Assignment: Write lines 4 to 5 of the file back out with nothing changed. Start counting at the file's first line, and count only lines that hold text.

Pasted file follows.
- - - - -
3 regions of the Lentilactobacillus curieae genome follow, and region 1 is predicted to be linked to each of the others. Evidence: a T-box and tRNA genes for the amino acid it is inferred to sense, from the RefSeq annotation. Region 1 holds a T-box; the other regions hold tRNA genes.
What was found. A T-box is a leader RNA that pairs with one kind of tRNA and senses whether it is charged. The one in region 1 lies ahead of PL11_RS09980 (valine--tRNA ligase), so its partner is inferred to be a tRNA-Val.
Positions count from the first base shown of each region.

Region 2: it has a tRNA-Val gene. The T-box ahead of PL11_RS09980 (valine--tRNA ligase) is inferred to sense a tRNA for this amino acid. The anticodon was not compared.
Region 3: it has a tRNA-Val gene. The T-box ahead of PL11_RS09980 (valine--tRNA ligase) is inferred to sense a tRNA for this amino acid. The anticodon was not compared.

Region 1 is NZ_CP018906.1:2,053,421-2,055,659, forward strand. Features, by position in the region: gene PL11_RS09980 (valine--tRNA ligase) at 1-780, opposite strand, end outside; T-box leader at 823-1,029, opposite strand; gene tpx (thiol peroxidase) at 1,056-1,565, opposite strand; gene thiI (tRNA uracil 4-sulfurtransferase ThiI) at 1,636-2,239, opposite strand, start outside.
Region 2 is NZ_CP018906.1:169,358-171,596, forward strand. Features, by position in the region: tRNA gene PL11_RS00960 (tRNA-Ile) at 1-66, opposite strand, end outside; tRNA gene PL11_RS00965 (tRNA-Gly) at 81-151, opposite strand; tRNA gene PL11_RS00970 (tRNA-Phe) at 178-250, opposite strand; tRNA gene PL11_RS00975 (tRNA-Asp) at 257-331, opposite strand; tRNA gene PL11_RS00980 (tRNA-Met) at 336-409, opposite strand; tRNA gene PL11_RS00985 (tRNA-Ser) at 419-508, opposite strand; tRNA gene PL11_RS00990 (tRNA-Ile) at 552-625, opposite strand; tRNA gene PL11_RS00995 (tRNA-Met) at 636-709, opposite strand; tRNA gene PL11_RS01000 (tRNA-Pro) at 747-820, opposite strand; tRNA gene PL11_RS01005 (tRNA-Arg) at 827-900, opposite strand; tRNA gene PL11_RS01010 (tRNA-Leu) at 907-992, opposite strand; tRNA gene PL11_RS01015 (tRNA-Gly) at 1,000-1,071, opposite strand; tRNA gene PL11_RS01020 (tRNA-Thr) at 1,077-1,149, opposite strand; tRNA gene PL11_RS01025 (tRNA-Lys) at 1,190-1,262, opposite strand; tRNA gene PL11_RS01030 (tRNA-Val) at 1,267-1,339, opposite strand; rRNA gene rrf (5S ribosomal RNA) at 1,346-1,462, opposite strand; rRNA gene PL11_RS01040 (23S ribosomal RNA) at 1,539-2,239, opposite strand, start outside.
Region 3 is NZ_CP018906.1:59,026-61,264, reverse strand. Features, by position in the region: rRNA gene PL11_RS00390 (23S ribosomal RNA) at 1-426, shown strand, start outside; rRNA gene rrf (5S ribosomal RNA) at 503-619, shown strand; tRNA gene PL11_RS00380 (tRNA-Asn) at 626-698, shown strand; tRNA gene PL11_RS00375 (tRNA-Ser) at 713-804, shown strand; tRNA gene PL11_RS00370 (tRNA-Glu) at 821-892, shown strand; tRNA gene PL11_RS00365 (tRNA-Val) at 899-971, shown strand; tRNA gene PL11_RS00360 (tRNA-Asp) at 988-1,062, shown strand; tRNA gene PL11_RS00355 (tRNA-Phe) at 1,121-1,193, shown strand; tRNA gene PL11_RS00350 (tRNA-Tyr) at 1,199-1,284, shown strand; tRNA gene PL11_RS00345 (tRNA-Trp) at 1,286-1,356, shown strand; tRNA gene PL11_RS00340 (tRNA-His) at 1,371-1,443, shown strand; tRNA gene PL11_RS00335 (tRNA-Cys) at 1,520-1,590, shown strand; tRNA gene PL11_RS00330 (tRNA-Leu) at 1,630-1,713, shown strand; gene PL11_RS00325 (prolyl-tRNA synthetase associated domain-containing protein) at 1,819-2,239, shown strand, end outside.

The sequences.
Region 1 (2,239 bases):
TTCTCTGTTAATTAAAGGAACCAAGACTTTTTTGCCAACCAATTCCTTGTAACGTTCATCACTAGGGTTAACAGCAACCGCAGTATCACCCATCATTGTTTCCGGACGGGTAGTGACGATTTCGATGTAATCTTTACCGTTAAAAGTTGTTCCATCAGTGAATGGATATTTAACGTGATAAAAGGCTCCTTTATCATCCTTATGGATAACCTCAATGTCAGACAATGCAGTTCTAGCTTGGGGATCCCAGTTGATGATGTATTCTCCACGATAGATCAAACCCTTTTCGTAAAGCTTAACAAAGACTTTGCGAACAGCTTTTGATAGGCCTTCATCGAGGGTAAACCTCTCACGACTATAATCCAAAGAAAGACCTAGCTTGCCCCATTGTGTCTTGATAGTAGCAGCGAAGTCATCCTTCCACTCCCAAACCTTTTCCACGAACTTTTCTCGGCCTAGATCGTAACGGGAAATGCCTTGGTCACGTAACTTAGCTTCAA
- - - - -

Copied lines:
Region 2: it has a tRNA-Val gene. The T-box ahead of PL11_RS09980 (valine--tRNA ligase) is inferred to sense a tRNA for this amino acid. The anticodon was not compared.
Region 3: it has a tRNA-Val gene. The T-box ahead of PL11_RS09980 (valine--tRNA ligase) is inferred to sense a tRNA for this amino acid. The anticodon was not compared.